The War on Drugs: A billion dollar ruse

The+United+State%E2%80%99s+obsessive+focus+on+penalizing+drug+use+is+causing+more+harm+than+good.+Perhaps+it%E2%80%99s+time+for+us+to+follow+the+examples+of+more+effective+methods%2C+namely+treating+addicts+like+the+patients+they+are+and+not+like+the+criminals+we+pretend+they+should+be.+
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The War on Drugs: A billion dollar ruse

The United State’s obsessive focus on penalizing drug use is causing more harm than good. Perhaps it’s time for us to follow the examples of more effective methods, namely treating addicts like the patients they are and not like the criminals we pretend they should be.

The United State’s obsessive focus on penalizing drug use is causing more harm than good. Perhaps it’s time for us to follow the examples of more effective methods, namely treating addicts like the patients they are and not like the criminals we pretend they should be.

The United State’s obsessive focus on penalizing drug use is causing more harm than good. Perhaps it’s time for us to follow the examples of more effective methods, namely treating addicts like the patients they are and not like the criminals we pretend they should be.

The United State’s obsessive focus on penalizing drug use is causing more harm than good. Perhaps it’s time for us to follow the examples of more effective methods, namely treating addicts like the patients they are and not like the criminals we pretend they should be.


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The United States is known for spending an absurd amount of money on warfare. This is no different in the case of the “War on Drugs” (not prescription drugs). On an average, the U.S. spends a grand total of 51 billion on the war against drugs (that’s more than the grand total GDP of a few countries), including drug-related arrests, raids, employing strict control over pharmaceutical drugs and the raw materials required to make narcotic substances such as heroin, cocaine and crystal meth. Despite this, the U.S. ranks 3rd in the world in terms of opioid prevalence, right below Afghanistan and Russia. Here’s why.

The “War on Drugs” was first introduced by President Nixon in 1971, where he declared drug abuse to be the worst problem in the country. However, it has been a disaster due to the inability of the government to stop the supply and flow of drugs into the country. Unlike traditional commodities, increasing a drug’s price by reducing its supply does not reduce its demand. Addicts beg, borrow or steal in order to get the money to buy drugs. Cartels in countries such as Mexico, Colombia, etc. soon realized this and producing and transporting drugs became a billion-dollar business. Even when a major supply route is destroyed, more novel techniques to transport drugs are immediately found , which sometimes also involves paying off local officials to turn a blind eye. The richest criminal in the history, Pablo Escobar, was notorious for creating a drug empire in Colombia and tightly controlling drug trade routes from Medellin to New Mexico using ingenious tactics. It’s said that about 80 percent of the drug flow to the U.S. was controlled by his Medellin Cartel.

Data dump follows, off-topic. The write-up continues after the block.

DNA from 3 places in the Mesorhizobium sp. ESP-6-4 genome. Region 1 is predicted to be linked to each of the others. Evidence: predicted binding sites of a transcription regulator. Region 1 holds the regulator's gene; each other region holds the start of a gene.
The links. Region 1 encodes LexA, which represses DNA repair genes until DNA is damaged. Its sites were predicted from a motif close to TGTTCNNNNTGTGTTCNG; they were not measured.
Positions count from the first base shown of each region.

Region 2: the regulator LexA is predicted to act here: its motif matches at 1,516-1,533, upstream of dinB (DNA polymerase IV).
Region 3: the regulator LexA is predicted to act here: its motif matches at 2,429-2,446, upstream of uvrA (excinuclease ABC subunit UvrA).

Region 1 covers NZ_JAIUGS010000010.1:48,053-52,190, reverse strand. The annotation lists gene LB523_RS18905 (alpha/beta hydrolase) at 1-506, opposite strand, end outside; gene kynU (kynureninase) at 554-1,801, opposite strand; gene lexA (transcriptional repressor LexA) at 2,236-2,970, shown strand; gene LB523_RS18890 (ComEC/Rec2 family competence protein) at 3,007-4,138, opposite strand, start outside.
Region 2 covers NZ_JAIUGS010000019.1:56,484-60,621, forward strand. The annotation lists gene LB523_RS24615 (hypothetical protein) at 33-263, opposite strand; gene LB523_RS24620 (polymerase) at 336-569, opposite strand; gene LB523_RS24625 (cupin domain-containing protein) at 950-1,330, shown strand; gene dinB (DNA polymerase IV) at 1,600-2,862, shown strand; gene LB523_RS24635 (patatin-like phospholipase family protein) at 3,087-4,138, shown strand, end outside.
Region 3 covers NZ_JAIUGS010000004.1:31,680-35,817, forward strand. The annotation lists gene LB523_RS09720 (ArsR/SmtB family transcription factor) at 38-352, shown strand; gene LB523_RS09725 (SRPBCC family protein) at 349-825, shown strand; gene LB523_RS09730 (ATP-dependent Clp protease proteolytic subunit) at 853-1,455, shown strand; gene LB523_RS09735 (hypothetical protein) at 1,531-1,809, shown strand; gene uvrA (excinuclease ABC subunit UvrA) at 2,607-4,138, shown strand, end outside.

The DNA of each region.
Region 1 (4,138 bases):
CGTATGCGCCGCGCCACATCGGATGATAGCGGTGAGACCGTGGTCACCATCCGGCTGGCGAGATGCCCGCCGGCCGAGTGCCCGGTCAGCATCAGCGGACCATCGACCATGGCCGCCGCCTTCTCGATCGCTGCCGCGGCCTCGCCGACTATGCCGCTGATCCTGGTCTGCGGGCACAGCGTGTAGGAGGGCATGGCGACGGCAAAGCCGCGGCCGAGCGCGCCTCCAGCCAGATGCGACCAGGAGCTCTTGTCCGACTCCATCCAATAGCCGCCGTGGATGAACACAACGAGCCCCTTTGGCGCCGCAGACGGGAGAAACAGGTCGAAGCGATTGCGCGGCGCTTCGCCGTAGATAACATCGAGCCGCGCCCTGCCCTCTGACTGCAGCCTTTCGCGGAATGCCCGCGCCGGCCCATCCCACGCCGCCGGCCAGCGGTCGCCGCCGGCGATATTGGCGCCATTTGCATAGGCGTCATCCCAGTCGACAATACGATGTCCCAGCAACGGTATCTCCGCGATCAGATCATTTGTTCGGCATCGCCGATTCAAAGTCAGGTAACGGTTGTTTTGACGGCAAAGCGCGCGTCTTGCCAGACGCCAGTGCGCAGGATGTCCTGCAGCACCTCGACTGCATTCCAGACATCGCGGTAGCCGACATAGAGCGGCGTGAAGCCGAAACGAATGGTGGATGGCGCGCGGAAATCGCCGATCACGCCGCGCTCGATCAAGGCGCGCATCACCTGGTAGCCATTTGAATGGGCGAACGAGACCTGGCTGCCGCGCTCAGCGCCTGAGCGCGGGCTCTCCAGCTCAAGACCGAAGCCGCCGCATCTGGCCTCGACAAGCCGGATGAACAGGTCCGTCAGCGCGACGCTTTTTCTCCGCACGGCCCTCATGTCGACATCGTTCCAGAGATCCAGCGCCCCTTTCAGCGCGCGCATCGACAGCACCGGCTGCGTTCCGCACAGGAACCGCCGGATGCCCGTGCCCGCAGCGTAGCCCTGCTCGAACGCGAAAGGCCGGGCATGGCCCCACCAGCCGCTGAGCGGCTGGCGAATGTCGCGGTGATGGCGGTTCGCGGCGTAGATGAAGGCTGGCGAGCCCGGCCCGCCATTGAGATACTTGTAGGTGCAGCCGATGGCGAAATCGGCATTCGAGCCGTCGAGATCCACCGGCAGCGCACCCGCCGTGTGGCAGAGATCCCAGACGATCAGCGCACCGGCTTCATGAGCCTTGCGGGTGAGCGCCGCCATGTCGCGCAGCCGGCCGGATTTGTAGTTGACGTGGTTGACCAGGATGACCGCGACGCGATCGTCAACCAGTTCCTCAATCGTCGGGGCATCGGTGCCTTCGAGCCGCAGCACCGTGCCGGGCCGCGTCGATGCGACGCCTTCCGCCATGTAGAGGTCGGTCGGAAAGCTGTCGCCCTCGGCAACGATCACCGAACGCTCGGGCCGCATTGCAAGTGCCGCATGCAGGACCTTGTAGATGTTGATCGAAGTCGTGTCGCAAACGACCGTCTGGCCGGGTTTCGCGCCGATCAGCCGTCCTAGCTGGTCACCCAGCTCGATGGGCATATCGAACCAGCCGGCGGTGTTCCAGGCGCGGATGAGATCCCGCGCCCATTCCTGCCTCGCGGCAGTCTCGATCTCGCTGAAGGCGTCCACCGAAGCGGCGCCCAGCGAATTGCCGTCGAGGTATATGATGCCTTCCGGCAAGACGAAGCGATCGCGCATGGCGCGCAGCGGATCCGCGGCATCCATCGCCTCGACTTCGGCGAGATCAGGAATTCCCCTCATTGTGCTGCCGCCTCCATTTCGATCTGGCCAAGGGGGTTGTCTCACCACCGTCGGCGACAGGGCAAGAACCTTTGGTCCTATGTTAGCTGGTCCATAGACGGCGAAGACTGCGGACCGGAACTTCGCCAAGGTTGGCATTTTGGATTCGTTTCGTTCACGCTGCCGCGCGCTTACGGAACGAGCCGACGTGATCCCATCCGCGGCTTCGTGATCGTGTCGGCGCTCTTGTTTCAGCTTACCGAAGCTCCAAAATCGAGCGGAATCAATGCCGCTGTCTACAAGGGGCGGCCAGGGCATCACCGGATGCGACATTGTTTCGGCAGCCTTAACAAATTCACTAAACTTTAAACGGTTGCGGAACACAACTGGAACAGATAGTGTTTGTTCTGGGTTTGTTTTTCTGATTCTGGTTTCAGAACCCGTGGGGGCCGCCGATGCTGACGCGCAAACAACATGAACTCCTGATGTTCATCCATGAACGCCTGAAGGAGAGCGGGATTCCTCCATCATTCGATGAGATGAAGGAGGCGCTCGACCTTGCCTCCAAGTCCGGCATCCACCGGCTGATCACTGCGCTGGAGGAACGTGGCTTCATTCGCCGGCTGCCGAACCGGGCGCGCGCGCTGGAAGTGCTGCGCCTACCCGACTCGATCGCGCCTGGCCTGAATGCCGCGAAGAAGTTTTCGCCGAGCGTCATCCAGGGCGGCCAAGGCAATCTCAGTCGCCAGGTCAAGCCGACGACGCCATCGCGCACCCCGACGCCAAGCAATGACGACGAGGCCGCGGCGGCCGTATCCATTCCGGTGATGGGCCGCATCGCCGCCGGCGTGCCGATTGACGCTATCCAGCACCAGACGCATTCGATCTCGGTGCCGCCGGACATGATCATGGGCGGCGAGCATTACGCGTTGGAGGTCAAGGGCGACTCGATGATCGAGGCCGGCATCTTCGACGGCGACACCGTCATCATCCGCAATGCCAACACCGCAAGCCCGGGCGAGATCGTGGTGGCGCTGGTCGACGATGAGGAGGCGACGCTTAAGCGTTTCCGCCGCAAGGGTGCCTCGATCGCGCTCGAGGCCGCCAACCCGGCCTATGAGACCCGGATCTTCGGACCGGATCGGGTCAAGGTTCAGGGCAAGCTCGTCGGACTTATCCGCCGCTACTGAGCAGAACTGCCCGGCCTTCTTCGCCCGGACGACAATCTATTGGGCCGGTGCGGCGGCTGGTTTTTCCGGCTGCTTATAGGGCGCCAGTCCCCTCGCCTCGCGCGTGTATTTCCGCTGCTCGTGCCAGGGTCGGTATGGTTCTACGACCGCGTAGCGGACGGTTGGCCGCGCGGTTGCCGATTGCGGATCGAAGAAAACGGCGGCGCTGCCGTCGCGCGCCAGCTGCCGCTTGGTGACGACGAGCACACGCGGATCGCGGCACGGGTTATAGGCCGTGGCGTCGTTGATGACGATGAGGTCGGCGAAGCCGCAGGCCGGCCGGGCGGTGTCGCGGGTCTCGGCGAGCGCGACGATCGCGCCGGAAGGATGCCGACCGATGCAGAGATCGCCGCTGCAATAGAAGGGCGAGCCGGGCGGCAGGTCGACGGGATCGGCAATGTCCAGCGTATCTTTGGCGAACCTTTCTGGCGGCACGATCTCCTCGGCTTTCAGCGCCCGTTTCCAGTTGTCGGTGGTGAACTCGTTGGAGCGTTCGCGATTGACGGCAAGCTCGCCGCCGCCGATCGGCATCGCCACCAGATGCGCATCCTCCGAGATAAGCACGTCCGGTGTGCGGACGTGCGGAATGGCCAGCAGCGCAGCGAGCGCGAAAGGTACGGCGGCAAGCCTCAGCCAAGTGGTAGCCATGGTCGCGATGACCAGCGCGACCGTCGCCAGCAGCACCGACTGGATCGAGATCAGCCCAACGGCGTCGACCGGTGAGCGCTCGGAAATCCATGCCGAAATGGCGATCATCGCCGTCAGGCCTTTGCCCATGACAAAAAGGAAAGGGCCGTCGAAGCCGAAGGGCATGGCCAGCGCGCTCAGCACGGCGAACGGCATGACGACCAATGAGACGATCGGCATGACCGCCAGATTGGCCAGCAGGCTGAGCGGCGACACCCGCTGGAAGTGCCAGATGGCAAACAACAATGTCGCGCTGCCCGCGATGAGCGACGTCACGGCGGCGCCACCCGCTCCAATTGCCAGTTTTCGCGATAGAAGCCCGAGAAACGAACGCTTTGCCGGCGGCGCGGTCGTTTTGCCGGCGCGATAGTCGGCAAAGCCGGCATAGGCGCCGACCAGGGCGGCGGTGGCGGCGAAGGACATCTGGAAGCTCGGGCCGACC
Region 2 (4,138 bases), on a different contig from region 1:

Controlling the production instead of the supply also creates problems. In the 90s, the U.S. government tightly controlled the raw material required to produce crystal meth. Although this reduced its mass production, it resulted in the establishment of several domestic meth labs in abandoned houses and RVs across the U.S., often with no ventilation to prevent the smoke giving away the location. This results in the deaths of amateur “chemists” who inhale the toxic gases released by the improper production techniques. Cartels, once again, seized the opportunity to open “fronts” in the U.S. to produce better meth and smuggle using efficient techniques owing to their experience.

The “War on Drugs” is not only ineffective since only 1 percent of the total drug flow is actually prevented, but it actually creates more damage to society than the drugs themselves. Turf wars between gangs over the drug trade, racial targeting by the police, and the false convictions and locking up of innocent people make up some of the worst effects. Moreover, the drugs are packed in more concentrated doses to make it harder to find, which ultimately results in death by overdose. Health is adversely affected too; cocaine addicts present severe withdrawal effects if the body does not receive adequate supply periodically, which is hard to come by when it is illegal.

So what’s the solution? Legalising it, although seems like a counterintuitive approach, works wonders in reducing the adverse impact on society. The best way to tackle the drug problem is not categorizing addicts as criminals but as patients. Countries such as Portugal, the Netherlands and Switzerland tackled the problem by opening countrywide rehab programs for addicts to get clean. They are given high-quality heroin in controlled doses with clean needles (to prevent AIDS) and good medical facilities. This ultimately reduces their tendency to commit violent crimes, either under the influence of drugs or in order to finance their addiction, so they can finally focus on getting better.

The “War on Drugs” is a wild-goose chase that the U.S. government still employs despite the rest of the world proving time and again that it doesn’t work. Like the “War on Terror,” it is a failed course of action that does nothing but waste taxpayer’s hard earned money to make a huge show of inciting needless fear into criminals, but it only makes everything worse. Unless rational lawmakers come together to implement plans that actually make people’s lives better, America will continue to lie in the corner of a dilapidated house, with puncture wounds on its arm, desperate for that one last hit.